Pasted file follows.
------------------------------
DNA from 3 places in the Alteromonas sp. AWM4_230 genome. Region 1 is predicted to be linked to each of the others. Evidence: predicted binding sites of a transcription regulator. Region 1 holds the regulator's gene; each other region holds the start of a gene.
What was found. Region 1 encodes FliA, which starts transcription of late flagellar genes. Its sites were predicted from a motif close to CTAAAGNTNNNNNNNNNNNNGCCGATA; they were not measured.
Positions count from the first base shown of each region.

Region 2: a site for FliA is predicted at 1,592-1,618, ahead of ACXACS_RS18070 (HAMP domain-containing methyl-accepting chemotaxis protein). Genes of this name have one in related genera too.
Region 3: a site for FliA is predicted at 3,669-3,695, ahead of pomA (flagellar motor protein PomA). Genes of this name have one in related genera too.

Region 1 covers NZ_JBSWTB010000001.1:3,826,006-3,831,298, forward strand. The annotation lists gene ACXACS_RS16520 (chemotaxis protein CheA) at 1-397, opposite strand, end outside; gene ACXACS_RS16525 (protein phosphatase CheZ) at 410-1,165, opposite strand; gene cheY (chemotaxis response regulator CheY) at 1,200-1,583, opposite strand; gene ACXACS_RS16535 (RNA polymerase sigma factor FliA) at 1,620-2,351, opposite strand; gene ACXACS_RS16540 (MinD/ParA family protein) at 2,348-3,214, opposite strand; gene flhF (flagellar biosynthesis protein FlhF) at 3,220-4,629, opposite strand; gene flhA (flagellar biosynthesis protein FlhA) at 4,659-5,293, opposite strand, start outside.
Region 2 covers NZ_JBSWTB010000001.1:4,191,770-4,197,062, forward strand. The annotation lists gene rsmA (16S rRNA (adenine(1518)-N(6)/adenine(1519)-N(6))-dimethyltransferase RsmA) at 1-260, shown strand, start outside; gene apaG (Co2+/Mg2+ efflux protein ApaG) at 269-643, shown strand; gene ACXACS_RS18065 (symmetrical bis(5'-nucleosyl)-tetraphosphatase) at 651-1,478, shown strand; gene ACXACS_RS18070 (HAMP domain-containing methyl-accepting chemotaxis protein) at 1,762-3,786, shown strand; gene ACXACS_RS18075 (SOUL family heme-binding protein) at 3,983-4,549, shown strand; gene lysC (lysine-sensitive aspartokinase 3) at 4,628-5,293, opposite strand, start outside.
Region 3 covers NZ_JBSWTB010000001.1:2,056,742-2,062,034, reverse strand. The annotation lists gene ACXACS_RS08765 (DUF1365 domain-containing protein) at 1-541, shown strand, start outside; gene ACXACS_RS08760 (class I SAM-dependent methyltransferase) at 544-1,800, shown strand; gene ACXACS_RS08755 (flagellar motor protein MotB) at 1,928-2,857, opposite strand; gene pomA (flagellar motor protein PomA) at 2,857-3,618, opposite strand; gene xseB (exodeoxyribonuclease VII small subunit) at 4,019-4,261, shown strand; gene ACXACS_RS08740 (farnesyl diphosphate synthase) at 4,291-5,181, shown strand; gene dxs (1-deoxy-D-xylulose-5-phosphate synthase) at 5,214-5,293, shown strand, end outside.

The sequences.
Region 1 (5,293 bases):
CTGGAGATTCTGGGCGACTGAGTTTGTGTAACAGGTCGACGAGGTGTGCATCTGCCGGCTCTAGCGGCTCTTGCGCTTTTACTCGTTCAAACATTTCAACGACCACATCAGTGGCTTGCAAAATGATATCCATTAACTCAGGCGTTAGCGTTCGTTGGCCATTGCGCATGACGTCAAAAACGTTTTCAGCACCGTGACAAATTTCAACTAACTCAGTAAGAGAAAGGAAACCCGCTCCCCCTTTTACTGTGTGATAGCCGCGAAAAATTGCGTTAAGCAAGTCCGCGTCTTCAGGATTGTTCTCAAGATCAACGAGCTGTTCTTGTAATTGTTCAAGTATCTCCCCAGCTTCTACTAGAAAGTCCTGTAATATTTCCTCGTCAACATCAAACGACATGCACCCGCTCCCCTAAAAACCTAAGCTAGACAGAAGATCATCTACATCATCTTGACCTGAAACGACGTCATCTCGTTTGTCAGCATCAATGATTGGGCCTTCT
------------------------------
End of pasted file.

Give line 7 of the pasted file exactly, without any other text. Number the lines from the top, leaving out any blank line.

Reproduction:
Region 2 covers NZ_JBSWTB010000001.1:4,191,770-4,197,062, forward strand. The annotation lists gene rsmA (16S rRNA (adenine(1518)-N(6)/adenine(1519)-N(6))-dimethyltransferase RsmA) at 1-260, shown strand, start outside; gene apaG (Co2+/Mg2+ efflux protein ApaG) at 269-643, shown strand; gene ACXACS_RS18065 (symmetrical bis(5'-nucleosyl)-tetraphosphatase) at 651-1,478, shown strand; gene ACXACS_RS18070 (HAMP domain-containing methyl-accepting chemotaxis protein) at 1,762-3,786, shown strand; gene ACXACS_RS18075 (SOUL family heme-binding protein) at 3,983-4,549, shown strand; gene lysC (lysine-sensitive aspartokinase 3) at 4,628-5,293, opposite strand, start outside.